Arnika’s lead expert Jindřich Petrlík and IPEN Global Researcher based in Arnika Jitka Straková called for improvements of the Stockholm convention in their interventions at the conference of parties of Basel, Rotterdam, and Stockholm conventions that takes place in Geneva, Switzerland. They stressed that the primary goal of the convention that should not be compromised is the protection of health and the environment. Both experts based their interventions on recent scientific studies that proved significant contamination of the environment by substances regulated by the convention.
Current standards for limits on POPs in waste are inadequate for protecting the health and the environment – that is the central message of an intervention by Jindřich Petrlík presented on Monday, June 6th on behalf of IPEN. His statement was based on a recent international study published in Emerging Contaminants journal. In his remarks, Jindřich Petrlík noted that setting POPs limits in waste often focuses on costs. Such an approach undermines the objective of the Stockholm Convention, which is not about avoiding costs for treatment of wastes but “is to protect human health and the environment from persistent organic pollutants.” We believe that the environmental & health costs must be the priority criterion when setting the limits for POPs in waste.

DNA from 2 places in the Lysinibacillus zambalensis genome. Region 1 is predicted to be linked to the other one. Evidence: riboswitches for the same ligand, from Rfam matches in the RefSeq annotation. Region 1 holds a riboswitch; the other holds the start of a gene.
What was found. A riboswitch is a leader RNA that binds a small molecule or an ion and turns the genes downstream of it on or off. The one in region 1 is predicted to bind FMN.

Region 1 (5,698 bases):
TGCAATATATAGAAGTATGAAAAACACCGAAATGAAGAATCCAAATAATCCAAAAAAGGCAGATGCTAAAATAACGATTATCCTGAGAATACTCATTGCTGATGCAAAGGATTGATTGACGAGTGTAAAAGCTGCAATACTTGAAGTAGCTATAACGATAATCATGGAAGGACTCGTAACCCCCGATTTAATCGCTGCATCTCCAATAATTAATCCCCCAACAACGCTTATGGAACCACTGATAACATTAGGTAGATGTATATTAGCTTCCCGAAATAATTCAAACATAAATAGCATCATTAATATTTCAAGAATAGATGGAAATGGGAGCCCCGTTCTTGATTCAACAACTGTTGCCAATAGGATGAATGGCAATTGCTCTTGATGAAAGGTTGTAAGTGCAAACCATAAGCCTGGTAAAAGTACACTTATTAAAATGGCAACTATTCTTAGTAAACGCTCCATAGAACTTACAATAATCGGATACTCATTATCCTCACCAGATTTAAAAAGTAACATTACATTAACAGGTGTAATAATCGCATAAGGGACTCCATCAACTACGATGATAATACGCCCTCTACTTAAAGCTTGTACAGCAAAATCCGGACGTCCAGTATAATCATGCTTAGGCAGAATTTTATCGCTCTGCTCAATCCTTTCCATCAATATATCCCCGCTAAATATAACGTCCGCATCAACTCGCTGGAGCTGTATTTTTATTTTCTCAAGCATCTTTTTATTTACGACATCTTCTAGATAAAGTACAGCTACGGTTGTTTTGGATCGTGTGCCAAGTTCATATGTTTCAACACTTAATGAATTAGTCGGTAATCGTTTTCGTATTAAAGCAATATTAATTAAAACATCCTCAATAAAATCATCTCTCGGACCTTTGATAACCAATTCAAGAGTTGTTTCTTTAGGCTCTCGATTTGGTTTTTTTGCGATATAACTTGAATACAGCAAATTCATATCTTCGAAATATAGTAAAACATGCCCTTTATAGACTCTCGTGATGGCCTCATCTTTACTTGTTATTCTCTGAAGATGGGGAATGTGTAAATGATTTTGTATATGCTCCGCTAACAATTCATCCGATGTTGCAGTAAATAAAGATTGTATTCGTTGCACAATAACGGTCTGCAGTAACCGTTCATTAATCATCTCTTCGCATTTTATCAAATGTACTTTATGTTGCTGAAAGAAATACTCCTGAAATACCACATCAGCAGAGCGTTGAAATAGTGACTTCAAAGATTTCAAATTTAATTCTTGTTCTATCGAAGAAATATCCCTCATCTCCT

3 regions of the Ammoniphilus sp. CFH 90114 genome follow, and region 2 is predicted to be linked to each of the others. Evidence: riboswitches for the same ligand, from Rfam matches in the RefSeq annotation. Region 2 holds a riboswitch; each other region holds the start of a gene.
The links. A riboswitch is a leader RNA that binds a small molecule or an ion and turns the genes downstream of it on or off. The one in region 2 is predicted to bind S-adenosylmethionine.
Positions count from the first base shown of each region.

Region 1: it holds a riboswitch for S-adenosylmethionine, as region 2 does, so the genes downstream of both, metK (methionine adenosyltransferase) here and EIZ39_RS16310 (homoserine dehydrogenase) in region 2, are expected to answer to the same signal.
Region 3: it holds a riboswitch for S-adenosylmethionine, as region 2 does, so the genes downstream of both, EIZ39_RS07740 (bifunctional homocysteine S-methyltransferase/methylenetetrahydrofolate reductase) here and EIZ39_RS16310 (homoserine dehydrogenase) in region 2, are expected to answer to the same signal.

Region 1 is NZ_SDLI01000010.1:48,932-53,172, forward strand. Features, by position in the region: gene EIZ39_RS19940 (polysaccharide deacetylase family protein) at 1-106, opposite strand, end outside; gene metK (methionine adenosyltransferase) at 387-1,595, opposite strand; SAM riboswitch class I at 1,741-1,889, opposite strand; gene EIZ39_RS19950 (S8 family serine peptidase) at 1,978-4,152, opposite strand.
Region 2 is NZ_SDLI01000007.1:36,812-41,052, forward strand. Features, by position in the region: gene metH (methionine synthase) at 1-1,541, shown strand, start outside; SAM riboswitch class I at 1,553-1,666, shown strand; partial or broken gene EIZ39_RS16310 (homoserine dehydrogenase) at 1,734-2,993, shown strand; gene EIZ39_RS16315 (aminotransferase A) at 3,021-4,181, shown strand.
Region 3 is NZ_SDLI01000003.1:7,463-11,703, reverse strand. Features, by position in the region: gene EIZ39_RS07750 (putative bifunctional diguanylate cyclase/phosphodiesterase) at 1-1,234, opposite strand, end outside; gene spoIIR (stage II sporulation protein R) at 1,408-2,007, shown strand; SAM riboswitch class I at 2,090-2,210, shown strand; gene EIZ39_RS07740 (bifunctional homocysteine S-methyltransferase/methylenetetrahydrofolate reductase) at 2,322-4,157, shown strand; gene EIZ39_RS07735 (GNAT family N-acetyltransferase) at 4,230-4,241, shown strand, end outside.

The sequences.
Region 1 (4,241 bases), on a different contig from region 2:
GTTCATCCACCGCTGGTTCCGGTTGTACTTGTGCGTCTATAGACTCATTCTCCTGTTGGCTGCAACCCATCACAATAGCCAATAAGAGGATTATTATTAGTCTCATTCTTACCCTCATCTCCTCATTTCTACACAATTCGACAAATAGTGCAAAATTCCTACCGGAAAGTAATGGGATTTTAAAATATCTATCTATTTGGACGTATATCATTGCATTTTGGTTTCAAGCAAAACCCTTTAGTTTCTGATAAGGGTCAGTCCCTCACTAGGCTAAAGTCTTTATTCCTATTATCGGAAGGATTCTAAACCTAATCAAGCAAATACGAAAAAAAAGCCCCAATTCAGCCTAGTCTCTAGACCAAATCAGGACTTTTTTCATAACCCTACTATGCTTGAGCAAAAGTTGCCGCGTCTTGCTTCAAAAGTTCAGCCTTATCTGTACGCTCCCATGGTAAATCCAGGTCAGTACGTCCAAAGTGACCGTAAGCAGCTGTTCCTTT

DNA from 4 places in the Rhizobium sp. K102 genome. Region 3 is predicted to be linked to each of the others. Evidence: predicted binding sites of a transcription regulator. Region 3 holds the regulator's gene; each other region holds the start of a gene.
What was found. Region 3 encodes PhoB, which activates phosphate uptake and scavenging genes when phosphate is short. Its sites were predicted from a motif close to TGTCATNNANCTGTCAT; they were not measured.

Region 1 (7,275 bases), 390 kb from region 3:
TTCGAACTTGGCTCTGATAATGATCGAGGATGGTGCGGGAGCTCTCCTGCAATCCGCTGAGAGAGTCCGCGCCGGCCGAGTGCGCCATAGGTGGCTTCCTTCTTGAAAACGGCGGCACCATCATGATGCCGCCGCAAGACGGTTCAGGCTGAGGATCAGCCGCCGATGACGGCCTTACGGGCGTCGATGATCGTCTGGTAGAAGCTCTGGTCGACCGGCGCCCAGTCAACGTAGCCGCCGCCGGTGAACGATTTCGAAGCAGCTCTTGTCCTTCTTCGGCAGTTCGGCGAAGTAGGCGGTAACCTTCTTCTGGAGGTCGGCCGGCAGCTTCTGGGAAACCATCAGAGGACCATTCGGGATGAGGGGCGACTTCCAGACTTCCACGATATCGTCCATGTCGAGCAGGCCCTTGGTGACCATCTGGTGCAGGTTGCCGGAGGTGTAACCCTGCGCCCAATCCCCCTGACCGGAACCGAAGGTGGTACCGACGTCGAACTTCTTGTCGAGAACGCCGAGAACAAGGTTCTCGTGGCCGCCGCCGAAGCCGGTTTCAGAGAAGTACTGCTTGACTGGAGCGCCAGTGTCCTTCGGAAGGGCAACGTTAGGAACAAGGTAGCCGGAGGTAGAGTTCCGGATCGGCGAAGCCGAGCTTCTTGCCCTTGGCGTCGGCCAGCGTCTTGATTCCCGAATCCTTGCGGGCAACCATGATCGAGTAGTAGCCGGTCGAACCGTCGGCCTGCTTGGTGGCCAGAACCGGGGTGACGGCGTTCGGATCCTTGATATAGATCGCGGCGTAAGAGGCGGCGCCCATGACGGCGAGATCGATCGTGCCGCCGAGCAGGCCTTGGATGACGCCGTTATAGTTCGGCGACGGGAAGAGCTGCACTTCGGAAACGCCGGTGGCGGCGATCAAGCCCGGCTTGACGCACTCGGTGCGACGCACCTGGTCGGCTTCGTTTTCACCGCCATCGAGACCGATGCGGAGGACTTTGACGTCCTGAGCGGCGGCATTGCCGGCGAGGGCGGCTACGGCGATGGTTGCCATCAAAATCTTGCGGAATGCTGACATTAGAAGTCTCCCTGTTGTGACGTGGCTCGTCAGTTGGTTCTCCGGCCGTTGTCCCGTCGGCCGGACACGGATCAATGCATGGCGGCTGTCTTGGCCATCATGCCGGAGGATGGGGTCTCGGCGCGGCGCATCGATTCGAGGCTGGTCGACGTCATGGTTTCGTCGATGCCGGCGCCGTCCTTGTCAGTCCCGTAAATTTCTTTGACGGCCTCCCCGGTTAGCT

Watch Jindřich Petrlík’s full intervention:
In her intervention on Tuesday, June 7th, Jitka Straková called for the closure of the loophole in the Stockholm Convention that allows products made from recycled waste to contain these contaminants. Recycling materials containing POPs violates the goal of the Stockholm Convention to protect human health and the environment. It’s time for the Parties to withdraw their registration for the recycling exemptions. She reminded the delegates that even early warnings by the POPs Review Committee (POPRC) confirm that recycling exemptions for PBDEs would result in widespread contamination of recycled consumer products. She also mentioned the recent IPEN study of recycled plastic pellets from 23 countries that showed that decaBDE was present in the overwhelming majority (in 92%) of the investigated recycled plastic pellet samples, despite no recycling exemption for DecaBDE.
Watch Jitka Straková‘s full intervention:
Read the full interventions at IPEN’s website